By Sarah Myers
Like many Americans, I am deeply worried about the coming year of domestic politics. This election has become a referendum not only on Trump but also, in many people’s eyes, on liberal democracy in the United States.
In 2016, many liberals consoled themselves by calling Trump’s election a fluke. They pointed to the popular vote, or the inauguration’s crowd size, or the Mueller investigation. When it gradually became clear that Trump could ignore, lie about or obstruct these things, they focused on his abysmal approval ratings and the midterm elections.
But none of this can overcome the full truth, which is that a large number of Americans voted for Trump, fully aware of his bigoted attitudes towards any number of minority groups. These Americans have celebrated Trump’s election, while condemning and dismissing obstacles like the Mueller investigation. Republicans as a group are by far the most likely to oppose impeachment. Despite Trump’s retreats in the Middle East, damaging trade wars and embarrassing nepotism, Republican voters in key swing states are sticking with him.
Democrats, particularly those who identify as centrists or moderates, have a tendency to write off the more bigoted and contradictory tendencies of the American electorate as uncommon, or flukes, or both. Trump’s election and possible re-election, if nothing else, must show that this narrative is flawed.
I’m certainly not the first person to make this point. But it’s worth revisiting as we come closer to the 2020 general election. The New York Times recently published an article about poll results which showed Trump leading Sanders and Warren, and only narrowly trailing Biden, in Michigan, Pennsylvania, Wisconsin, Florida, Arizona and North Carolina. I expect that the Biden campaign will lean into this heavily — Jill Biden has already asked people to vote for her husband, even if they don’t like him, because he is “electable.”
Frankly, I think that this is a moment in which Democrats will have to choose between what they view as a safe bet and what they like. This is, to some extent, the choice that a lot of people made in 2016. I didn’t like Clinton, but I liked Sanders even less and hoped that Clinton’s experience and connections to more popular politicians would get her through.
During democratic primaries, people tend to worry about whether candidates can appeal to undecided or swing voters. This plays into the “safe bet” question, as people argue for unexciting — or even unpopular — candidates on the grounds that their policies are moderate enough to lure independent and Republican voters.
It’s time to let go of these ideas. Trump supporters have made it clear that they are in it for the long haul. Moderating, toning down and negotiating the Democratic platform into a bland morass of centrism will not win over Republican voters. If anything, the opposite is true — it was Sanders’ more radical policies which drew people who ultimately voted for Trump in 2016. Trump is successful because he is polarizing, and appeals strongly to a particular Republican base, not because he has some broad appeal to moderates. Perhaps it’s time for Democrats to learn from Republicans’ success and embrace their own base.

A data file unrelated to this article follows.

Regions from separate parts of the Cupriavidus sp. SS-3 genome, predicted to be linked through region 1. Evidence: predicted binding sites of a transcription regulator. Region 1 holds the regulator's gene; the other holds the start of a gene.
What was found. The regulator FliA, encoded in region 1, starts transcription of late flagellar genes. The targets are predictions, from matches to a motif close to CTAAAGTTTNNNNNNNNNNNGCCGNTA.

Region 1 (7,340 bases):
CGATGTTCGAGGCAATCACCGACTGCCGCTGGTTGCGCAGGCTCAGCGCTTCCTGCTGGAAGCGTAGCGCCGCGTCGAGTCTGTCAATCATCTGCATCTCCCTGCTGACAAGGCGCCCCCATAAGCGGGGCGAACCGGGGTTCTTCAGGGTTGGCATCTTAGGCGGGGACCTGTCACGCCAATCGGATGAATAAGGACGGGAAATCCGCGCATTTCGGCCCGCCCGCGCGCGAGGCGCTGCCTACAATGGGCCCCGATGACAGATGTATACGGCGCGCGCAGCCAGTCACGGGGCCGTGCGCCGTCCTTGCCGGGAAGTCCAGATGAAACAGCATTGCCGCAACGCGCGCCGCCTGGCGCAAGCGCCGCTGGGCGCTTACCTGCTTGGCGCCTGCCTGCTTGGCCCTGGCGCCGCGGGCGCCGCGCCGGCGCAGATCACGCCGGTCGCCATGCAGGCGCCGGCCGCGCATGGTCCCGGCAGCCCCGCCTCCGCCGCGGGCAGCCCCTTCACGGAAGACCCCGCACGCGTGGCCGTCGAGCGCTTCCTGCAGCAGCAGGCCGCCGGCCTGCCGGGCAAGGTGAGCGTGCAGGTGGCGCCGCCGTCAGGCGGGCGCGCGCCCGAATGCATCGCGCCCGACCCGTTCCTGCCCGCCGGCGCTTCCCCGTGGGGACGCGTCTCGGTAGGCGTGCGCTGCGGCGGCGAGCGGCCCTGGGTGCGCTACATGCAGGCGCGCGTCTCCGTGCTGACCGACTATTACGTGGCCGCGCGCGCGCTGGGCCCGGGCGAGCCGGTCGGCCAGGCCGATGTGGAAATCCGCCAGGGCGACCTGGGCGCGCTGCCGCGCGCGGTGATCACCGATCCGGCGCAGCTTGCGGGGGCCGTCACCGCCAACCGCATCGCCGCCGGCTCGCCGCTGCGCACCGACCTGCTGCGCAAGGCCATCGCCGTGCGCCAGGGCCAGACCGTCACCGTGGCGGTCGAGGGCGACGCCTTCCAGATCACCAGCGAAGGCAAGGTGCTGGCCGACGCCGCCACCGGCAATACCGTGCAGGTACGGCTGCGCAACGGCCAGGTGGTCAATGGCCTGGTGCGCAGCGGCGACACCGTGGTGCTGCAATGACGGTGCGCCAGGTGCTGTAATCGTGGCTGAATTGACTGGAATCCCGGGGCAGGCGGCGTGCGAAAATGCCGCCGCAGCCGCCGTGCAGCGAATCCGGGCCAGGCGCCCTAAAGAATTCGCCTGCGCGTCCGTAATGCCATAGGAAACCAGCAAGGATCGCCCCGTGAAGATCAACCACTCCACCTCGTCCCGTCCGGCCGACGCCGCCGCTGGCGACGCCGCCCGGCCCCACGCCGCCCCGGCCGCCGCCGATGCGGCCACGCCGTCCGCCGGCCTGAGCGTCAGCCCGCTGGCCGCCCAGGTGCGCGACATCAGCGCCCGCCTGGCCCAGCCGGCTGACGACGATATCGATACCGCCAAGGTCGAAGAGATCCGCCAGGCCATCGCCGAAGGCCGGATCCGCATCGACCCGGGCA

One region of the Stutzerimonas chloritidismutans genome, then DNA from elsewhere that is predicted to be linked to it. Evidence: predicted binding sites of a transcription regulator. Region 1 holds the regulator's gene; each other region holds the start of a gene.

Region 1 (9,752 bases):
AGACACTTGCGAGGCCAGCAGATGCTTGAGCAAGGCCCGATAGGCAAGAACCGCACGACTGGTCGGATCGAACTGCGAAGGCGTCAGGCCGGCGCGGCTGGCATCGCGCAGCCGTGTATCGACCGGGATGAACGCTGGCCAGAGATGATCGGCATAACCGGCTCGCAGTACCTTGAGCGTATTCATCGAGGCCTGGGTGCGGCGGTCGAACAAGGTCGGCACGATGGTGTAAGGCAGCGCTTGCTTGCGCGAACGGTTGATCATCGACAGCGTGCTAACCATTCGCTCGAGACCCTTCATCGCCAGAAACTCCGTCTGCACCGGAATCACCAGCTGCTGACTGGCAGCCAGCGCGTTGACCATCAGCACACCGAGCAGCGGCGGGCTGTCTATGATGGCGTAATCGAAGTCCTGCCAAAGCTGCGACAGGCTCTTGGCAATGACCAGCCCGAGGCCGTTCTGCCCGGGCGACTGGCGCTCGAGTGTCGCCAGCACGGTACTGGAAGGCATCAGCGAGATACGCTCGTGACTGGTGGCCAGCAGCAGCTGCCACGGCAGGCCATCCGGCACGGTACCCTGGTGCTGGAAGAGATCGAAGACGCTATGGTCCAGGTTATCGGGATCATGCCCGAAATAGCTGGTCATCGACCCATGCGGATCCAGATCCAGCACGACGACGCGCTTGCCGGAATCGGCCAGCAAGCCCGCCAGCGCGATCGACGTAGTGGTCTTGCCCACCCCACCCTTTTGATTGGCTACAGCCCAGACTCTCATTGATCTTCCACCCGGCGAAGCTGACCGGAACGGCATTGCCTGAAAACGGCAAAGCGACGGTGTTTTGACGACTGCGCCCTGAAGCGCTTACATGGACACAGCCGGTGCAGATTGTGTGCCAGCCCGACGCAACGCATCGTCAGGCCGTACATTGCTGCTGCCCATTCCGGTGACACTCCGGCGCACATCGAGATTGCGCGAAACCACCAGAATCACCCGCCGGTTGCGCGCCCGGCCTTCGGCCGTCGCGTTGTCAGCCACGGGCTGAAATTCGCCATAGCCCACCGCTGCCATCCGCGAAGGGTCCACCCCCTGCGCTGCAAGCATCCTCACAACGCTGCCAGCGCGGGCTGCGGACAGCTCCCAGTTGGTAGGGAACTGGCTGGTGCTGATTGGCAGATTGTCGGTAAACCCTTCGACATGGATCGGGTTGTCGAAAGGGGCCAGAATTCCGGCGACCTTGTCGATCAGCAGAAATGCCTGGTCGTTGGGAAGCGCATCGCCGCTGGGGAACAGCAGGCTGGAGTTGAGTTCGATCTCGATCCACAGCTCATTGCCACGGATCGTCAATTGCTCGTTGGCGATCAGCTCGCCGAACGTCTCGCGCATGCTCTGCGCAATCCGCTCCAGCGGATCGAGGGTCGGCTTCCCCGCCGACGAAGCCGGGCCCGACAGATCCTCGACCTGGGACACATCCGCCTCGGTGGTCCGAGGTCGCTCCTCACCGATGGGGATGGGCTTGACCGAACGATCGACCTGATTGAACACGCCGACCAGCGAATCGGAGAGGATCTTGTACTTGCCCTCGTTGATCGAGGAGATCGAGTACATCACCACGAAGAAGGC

The argument might be made that swing voters will be alienated by a radical, or even further, left-wing candidate, and therefore vote Republican. In this election, it’s hard to see that happening. Even the most left-leaning candidates in the democratic field seem fairly centrist compared to Trump. Furthermore, Trump has spent three years showing himself to be an incompetent, corrupt bigot. Frankly, if there really are swing voters out there who prefer a bigoted screw-up to a competent candidate who supports Medicare for all, the Democratic party should ignore them. At some point, sacrificing one’s platform for the sake of luring voters becomes morally problematic. In this election in particular, the Democratic party must recognize this. Winning an election is meaningless if it requires sacrificing everything you are winning the election to accomplish.
What if Democrats start playing to the Democratic base? What if young liberals were genuinely excited to vote? The demographic game has changed since 2016, in ways significant enough to affect the election. But if people were reluctant to vote for a candidate they didn’t believe in in 2016, I can only imagine how difficult the Democratic party will find it to drag demoralized and unenthusiastic voters to the polls in 2020.
Biden still has the most support among Democratic voters. But his popularity in national polls has been falling dramatically, while Warren’s has climbed. Biden is weighed down by his history of troubling behavior around women’s personal space, gaffes and possible age-related problems (remember to put on your record players, folks!). Arguably, his initial popularity was more thanks to his name recognition and association with Obama than it was to his own merits.
In fact, Warren is now more popular than Biden among democratic voters in some polls. This is true even though 15% of Democratic voters are twice as likely to say that they are unsure about or have not heard of Warren. Although Warren may look weaker against Trump than Biden does now, there’s still a year before the election. That is more than enough time for Warren to increase her name recognition enough to tip the scale. (It’s also more than enough time for Biden to drive his campaign into the ground with gaffes and uncomfortable photo-ops with women.) Somewhat paradoxically, as unknown candidates drop out of the democratic field, it may be time to stop focusing on who’s most well known now and start asking who can become popular and exciting for the democratic base.
Contact Sarah Myers at smyers3 ‘at’ stanford.edu.